I struggled finding a historical basis for my design, since her off-the-shoulder puffy sleeves scream 1980s. I settled on 1860s Southern ballgowns, because of the silhouette. Fitted bodices, shorter overskirts, and wide necklines were all elements that I wanted to include. One of my main inspirations was this gown:
|Courtesy of the Kyoto Costume Institute|
...bought a pattern to use as a base...
I started with the skirt. Being thrifty, I found around 8 or so matching white, sheer embroidered curtains at Goodwill (score!) which gave me enough yardage to make three layers of skirt. I just followed the pattern exactly, since the underskirt isn't particularly complicated.
|My workspace. One layer of skirt completed.|
I had a bunch of rolls of 6" tulle, so I threw some on the bottom of each layer for extra poof.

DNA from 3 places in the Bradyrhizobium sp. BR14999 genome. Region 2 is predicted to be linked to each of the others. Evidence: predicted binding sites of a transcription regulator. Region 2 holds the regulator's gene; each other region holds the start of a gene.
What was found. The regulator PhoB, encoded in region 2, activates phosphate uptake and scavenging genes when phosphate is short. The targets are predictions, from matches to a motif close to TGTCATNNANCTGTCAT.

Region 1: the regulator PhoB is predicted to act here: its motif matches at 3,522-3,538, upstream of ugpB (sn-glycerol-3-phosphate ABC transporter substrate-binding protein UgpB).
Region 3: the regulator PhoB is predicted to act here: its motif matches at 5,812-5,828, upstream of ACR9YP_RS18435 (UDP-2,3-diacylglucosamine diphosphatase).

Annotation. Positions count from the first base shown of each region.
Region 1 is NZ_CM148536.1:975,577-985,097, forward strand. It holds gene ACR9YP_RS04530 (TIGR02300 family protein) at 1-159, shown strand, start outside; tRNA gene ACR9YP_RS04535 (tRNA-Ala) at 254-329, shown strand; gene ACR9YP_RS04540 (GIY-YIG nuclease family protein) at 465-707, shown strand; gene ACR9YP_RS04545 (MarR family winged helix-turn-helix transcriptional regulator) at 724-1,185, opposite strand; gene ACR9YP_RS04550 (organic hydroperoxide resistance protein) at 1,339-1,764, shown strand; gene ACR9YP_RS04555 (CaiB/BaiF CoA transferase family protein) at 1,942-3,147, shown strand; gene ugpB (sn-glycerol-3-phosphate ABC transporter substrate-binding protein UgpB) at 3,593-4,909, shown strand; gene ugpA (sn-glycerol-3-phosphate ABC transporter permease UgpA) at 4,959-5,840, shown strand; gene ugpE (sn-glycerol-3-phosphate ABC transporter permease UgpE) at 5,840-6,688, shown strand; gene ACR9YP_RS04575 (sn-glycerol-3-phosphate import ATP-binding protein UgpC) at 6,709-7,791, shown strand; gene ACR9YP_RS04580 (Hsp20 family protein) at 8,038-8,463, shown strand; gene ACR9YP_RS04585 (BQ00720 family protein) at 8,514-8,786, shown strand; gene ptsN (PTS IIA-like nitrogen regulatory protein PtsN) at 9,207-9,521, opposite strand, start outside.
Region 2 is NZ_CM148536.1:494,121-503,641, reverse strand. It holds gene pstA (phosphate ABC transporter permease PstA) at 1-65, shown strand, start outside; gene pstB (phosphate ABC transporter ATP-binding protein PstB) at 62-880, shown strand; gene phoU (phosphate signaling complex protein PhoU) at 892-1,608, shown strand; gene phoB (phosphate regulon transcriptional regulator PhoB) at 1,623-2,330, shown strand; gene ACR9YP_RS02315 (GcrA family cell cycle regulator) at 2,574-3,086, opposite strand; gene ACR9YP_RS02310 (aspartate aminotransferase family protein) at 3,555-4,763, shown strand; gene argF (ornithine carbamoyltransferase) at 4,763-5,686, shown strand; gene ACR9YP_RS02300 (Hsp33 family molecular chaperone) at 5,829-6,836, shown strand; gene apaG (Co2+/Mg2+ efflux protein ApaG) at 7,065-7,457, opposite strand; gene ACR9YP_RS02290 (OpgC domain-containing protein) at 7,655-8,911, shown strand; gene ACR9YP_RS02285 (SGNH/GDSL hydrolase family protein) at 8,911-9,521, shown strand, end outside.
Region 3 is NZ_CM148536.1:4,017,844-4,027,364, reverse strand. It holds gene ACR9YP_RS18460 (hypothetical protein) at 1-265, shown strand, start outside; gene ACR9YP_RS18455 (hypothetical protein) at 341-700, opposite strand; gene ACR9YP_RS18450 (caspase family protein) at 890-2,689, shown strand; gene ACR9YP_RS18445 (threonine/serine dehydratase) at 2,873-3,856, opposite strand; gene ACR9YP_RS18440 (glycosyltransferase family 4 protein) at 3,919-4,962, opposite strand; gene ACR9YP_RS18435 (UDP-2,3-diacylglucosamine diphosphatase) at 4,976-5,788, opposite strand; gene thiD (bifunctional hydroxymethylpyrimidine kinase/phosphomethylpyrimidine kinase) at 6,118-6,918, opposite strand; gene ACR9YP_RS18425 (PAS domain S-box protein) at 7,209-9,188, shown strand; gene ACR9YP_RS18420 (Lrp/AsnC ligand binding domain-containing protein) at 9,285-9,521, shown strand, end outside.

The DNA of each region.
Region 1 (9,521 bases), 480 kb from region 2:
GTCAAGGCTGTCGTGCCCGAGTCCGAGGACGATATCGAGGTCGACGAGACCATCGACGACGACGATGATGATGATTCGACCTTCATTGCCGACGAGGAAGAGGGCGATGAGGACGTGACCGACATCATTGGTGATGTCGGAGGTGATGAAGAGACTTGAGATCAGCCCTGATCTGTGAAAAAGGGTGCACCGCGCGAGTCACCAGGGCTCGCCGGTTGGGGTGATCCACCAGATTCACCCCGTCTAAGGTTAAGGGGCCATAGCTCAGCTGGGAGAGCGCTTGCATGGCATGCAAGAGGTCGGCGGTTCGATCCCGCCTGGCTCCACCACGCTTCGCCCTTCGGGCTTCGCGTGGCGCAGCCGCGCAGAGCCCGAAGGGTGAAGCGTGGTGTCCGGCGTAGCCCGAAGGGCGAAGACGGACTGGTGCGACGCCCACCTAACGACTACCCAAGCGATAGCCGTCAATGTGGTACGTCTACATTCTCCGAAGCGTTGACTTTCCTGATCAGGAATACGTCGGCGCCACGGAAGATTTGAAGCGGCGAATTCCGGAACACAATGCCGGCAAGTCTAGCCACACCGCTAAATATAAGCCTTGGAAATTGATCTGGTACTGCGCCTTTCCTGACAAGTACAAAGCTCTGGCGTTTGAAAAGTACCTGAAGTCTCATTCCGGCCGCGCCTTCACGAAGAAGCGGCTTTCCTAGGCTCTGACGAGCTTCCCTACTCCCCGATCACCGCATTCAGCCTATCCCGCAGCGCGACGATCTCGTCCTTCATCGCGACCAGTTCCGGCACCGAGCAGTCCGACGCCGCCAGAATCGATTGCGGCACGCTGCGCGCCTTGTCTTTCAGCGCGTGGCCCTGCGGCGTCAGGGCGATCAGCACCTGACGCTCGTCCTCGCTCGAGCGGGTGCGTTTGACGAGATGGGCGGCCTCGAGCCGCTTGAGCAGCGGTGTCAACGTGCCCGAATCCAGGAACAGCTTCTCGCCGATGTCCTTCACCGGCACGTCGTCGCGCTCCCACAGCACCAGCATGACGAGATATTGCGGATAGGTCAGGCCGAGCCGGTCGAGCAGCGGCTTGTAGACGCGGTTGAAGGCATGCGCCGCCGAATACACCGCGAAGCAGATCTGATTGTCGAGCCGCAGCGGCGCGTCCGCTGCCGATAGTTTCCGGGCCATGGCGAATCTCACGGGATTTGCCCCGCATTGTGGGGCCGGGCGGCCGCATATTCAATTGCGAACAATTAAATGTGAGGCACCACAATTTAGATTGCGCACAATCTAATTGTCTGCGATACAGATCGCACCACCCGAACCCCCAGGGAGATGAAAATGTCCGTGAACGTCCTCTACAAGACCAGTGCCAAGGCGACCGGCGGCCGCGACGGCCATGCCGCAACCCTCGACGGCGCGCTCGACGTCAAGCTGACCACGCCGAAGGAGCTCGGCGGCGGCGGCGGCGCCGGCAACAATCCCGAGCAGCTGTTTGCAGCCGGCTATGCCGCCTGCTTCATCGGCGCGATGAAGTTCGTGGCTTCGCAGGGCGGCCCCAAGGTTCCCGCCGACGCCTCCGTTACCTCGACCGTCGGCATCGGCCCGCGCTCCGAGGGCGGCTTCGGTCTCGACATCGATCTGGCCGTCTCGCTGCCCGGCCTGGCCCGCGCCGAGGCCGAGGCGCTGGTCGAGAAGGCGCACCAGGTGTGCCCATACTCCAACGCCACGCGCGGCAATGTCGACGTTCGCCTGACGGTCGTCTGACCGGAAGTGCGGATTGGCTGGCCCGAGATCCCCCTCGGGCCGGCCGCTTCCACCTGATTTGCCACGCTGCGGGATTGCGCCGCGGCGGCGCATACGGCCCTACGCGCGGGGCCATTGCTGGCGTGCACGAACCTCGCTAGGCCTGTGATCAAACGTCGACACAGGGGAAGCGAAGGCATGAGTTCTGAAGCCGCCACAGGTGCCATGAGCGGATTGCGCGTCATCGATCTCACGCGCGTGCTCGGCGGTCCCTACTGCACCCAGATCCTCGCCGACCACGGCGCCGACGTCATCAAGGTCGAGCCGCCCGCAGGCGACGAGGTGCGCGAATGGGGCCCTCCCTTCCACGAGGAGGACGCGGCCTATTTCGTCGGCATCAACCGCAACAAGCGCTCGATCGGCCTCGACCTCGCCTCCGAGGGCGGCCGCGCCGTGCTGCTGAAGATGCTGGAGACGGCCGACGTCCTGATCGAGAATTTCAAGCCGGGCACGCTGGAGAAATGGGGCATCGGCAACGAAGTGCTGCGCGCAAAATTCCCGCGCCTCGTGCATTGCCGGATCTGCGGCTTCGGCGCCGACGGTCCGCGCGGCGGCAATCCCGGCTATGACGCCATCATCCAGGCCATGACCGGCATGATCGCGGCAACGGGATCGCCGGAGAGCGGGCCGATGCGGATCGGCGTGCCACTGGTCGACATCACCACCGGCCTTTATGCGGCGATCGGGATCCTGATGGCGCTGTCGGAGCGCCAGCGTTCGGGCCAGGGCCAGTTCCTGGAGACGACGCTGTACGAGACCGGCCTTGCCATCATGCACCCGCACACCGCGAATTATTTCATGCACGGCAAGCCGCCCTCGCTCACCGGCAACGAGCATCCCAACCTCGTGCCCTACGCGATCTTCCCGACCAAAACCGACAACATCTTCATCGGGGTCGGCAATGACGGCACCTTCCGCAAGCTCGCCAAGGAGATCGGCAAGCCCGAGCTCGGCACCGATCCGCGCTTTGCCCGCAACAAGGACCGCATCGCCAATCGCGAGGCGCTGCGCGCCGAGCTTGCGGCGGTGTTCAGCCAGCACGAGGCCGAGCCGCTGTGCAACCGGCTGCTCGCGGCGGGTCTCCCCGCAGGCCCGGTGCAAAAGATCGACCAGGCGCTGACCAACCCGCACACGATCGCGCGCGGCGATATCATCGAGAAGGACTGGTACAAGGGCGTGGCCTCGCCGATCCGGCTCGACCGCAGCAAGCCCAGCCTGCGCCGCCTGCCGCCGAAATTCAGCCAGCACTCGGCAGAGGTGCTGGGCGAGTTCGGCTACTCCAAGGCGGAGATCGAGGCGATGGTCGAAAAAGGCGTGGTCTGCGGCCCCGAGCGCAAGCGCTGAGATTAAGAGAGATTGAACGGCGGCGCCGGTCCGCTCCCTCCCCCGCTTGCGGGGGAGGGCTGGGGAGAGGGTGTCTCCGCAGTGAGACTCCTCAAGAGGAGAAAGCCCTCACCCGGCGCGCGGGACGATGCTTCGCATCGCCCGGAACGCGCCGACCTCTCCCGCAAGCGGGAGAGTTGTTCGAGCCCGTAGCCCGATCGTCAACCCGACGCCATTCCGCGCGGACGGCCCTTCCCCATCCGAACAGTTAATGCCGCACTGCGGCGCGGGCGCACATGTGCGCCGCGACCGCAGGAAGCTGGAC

|Petticoats! Petticoats forever!|
For the trim around the skirt, I used some scrap yardage of lace, hand-cut into a trim shape. Shiny blanket binding for the waistband, serged bottom edges.
|A good days's work: Ariel underskirt (almost) completed.|
For the swooshy overskirt, I used a Victorian bustle pattern, because I wanted to create the same curved drape without making something flat and boring. The fabric is a super shiny crinkle satin from JoAnn, which I selected for its drape and also because it was the only pink I found that looked good on redheads.
|Lots of pick-ups!|
|Trimmed with bead trim and shiny gold.|
I added a sheer fabric to the bottom of the underskirt to draw some of the pink down. I finished the edges with heat (and by that I mean I painstakingly moved the edges past a candle and tried not to asphyxiate on fumes).
|The finished skirt.|
The over- and under-skirts are separate pieces, each with snap closures. The bodice will cover the waistbands entirely. A $15 thrifted bridal petticoat gives the skirt the necessary fullness. Unlike Belle's gown, I didn't feel the need for Ariel's dress to be super fluid in its movement.